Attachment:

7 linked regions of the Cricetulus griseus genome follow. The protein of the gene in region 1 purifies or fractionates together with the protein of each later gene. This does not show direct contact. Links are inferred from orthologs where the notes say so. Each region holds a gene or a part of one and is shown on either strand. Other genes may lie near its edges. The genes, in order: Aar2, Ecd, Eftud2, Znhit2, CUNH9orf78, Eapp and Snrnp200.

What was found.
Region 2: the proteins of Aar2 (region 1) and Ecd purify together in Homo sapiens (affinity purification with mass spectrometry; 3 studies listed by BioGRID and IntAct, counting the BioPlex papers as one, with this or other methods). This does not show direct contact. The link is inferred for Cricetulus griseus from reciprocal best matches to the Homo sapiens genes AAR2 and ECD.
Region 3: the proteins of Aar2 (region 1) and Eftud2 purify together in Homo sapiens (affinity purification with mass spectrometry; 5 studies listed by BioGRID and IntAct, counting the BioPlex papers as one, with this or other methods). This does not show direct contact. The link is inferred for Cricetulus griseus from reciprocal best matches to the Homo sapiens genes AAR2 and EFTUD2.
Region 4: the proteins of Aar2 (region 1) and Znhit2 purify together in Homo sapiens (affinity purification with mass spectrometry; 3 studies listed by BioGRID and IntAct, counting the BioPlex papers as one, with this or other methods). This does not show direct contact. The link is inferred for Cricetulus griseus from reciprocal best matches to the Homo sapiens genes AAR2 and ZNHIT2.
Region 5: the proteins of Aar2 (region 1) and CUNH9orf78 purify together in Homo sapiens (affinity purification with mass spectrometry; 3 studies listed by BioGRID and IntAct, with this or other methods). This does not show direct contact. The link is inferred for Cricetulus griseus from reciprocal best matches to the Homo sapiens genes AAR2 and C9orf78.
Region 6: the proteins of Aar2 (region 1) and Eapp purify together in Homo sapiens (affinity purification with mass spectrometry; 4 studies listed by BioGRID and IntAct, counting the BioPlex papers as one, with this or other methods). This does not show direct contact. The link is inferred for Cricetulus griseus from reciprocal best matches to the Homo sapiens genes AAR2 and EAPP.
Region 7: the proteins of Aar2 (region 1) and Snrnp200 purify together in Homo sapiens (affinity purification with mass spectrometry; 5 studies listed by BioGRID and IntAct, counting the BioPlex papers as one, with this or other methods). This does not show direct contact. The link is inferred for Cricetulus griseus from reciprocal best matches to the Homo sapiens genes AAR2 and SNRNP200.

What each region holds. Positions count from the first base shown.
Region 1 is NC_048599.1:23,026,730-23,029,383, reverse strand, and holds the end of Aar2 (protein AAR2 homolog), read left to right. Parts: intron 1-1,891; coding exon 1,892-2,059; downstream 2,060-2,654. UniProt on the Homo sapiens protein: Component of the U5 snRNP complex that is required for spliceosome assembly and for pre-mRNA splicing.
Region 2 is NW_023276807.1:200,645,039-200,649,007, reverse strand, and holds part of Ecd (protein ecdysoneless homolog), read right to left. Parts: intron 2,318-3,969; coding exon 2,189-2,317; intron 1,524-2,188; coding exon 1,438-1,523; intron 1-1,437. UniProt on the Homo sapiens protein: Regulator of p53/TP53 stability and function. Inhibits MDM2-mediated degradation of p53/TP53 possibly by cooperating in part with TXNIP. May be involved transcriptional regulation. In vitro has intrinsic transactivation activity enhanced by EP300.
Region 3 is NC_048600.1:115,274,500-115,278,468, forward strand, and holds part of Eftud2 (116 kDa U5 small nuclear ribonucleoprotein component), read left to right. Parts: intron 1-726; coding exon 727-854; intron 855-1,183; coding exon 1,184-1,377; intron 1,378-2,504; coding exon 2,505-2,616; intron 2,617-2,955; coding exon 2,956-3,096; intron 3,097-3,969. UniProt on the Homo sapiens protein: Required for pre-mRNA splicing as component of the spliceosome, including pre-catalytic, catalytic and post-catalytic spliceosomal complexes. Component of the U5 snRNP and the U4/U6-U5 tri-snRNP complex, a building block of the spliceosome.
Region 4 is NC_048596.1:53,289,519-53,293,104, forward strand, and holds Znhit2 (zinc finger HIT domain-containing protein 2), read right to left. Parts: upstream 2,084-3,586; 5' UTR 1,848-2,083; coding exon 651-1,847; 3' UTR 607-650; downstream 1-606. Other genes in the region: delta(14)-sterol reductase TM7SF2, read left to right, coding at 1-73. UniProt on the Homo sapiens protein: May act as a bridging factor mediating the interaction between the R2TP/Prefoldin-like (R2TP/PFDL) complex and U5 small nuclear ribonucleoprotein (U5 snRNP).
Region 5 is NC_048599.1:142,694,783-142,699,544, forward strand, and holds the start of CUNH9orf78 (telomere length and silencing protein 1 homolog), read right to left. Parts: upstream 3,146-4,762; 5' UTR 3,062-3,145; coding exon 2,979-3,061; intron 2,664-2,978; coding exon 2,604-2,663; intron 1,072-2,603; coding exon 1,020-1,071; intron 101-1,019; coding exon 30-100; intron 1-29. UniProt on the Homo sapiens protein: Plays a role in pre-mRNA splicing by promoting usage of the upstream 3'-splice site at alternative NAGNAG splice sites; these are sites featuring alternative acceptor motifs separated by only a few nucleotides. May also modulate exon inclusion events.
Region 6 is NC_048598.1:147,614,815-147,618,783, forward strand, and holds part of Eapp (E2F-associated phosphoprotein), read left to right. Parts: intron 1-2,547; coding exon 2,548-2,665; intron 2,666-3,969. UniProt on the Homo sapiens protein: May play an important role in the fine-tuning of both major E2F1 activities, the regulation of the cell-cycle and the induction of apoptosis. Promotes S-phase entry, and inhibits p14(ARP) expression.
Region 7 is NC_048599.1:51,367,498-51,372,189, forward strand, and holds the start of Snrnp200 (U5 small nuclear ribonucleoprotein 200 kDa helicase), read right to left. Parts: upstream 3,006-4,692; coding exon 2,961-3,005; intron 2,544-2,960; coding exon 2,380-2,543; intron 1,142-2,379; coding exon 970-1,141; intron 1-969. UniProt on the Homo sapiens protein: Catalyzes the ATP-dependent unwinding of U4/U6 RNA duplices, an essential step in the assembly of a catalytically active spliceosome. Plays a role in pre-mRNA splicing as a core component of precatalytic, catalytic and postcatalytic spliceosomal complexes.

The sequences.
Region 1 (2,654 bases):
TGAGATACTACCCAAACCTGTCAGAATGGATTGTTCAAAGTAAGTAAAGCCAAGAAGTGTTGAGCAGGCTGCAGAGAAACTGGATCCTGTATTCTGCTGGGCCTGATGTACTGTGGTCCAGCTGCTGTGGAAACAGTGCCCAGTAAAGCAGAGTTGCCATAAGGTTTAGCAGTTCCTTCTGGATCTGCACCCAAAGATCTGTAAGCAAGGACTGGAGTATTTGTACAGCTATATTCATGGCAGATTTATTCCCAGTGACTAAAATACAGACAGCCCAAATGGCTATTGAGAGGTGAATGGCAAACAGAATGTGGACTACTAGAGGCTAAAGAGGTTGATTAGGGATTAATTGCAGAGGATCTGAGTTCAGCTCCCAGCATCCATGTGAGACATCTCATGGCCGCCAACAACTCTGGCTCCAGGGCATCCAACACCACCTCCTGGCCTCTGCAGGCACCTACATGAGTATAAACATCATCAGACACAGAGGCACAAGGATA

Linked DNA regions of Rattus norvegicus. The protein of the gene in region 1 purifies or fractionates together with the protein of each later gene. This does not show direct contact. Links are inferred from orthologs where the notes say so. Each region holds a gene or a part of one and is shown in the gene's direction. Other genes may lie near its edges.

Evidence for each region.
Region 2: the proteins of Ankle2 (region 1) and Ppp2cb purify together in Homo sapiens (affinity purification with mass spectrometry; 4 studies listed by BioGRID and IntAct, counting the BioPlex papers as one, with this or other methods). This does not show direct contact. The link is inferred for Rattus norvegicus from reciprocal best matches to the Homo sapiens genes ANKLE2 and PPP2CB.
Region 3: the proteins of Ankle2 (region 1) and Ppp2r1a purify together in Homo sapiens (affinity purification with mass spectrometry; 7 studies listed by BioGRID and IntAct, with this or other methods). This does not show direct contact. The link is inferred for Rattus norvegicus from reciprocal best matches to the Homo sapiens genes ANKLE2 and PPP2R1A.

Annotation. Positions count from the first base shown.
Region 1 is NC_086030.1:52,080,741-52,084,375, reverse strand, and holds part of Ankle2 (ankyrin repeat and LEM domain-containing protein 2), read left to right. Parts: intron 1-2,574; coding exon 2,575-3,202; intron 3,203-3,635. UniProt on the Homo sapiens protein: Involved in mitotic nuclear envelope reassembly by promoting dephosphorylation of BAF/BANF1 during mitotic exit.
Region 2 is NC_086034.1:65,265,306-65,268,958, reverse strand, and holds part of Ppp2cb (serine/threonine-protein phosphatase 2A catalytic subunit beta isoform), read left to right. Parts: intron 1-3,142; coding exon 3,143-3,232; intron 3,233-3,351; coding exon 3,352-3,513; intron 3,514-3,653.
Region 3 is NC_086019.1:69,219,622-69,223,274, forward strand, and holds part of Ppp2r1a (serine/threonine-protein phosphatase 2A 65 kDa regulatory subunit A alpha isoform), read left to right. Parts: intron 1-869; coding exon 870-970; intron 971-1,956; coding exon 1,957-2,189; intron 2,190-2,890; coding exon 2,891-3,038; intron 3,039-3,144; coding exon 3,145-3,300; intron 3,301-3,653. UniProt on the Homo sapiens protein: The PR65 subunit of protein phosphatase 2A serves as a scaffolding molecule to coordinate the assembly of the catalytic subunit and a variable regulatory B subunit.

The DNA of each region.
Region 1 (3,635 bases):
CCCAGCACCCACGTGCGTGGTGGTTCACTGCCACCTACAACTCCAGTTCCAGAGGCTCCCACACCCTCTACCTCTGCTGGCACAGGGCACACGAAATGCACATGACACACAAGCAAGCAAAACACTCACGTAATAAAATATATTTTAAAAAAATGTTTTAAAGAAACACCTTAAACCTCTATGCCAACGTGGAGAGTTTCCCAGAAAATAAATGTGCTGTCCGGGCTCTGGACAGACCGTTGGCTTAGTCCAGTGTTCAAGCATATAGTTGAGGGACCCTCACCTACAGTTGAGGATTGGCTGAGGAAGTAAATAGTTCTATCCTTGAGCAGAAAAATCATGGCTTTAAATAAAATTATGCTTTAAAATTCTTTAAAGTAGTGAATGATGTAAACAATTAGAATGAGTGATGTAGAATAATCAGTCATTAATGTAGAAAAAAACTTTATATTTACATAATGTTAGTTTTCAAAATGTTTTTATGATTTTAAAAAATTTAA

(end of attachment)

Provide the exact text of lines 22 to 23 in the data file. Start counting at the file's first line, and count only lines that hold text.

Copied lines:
Region 2: the proteins of Ankle2 (region 1) and Ppp2cb purify together in Homo sapiens (affinity purification with mass spectrometry; 4 studies listed by BioGRID and IntAct, counting the BioPlex papers as one, with this or other methods). This does not show direct contact. The link is inferred for Rattus norvegicus from reciprocal best matches to the Homo sapiens genes ANKLE2 and PPP2CB.
Region 3: the proteins of Ankle2 (region 1) and Ppp2r1a purify together in Homo sapiens (affinity purification with mass spectrometry; 7 studies listed by BioGRID and IntAct, with this or other methods). This does not show direct contact. The link is inferred for Rattus norvegicus from reciprocal best matches to the Homo sapiens genes ANKLE2 and PPP2R1A.